Etymology: Middle English, from Anglo-French aage, age, from Vulgar Latin *aetaticum, from Latin aetat-, aetas, from aevum lifetime — more at aye
Date: 13th century
a. the time of life at which some particular qualification, power, or capacity arises or rests <the voting age is 18>; specifically majority b. one of the stages of life c. the length of an existence extending from the beginning to any given time <a boy 10 years of age> d. lifetime e. an advanced stage of life 2. a period of time dominated by a central figure or prominent feature <the age of Pericles>: as a. a period in history or human progress <the age of reptiles> <the age of exploration> b. a cultural period marked by the prominence of a particular item <entering the atomic age> c. a division of geologic time that is usually shorter than an epoch 3. a. the period contemporary with a person's lifetime or with his or her active life b. a long time — usually used in plural <haven't seen him in ages> c. generation 4. an individual's development measured in terms of the years requisite for like development of an average individual Synonyms: see period II. verb (aged; aging or ageing) Date: 14th century intransitive verb 1. to become old ; show the effects or the characteristics of increasing age 2. to acquire a desirable quality (as mellowness or ripeness) by standing undisturbed for some time <letting cheese age> transitive verb 1. to cause to become old 2. to bring to a state fit for use or to maturity • ager noun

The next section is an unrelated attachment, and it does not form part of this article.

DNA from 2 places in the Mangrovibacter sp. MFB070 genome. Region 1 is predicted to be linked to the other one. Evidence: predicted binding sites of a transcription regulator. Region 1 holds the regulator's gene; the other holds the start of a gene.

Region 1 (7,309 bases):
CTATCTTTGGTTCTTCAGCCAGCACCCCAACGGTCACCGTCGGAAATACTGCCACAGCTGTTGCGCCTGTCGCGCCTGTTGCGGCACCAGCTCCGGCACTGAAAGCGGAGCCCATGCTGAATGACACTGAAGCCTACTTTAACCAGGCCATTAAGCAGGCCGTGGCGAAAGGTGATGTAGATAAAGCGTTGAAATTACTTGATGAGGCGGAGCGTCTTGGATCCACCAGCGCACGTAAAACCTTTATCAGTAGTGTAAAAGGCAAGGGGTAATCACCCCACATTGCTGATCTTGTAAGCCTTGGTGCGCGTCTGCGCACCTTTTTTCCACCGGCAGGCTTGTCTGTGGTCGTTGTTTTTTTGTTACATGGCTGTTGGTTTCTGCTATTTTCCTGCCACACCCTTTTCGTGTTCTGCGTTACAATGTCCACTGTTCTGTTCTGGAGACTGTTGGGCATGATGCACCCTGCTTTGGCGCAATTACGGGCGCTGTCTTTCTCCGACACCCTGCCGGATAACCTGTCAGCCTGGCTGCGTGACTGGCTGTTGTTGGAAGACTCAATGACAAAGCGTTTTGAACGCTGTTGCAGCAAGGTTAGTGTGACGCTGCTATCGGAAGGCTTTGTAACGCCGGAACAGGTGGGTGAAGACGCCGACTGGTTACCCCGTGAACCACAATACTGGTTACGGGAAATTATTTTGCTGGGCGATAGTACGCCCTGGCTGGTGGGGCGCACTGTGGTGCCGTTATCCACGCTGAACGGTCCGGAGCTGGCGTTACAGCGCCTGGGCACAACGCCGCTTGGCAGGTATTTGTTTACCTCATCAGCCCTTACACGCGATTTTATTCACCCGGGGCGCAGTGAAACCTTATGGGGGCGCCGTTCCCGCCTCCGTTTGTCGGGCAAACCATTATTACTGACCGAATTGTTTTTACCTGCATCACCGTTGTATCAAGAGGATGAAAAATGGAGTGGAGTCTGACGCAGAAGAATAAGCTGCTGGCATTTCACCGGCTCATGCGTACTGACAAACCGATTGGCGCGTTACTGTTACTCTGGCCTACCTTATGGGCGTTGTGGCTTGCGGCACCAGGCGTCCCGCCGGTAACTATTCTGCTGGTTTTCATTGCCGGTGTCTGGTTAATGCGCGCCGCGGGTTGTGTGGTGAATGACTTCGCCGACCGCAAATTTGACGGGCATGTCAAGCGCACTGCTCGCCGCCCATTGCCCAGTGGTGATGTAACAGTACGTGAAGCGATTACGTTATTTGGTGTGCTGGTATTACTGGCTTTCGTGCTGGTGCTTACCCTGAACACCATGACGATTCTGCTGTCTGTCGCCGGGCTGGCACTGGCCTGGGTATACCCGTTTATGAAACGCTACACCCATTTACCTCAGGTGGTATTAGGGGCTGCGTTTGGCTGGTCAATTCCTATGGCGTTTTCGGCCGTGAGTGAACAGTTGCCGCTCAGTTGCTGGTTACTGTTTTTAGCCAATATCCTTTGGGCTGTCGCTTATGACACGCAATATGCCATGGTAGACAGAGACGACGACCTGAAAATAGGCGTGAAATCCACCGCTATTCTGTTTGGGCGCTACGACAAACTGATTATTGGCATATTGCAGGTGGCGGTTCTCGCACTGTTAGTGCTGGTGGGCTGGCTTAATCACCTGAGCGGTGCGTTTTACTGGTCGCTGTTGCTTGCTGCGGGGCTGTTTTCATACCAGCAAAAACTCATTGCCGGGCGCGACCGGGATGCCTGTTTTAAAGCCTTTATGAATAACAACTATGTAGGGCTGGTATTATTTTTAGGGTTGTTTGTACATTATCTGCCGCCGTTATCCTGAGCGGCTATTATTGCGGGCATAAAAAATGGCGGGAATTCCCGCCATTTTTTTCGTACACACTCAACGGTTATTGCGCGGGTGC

New Collegiate Dictionary. 2001.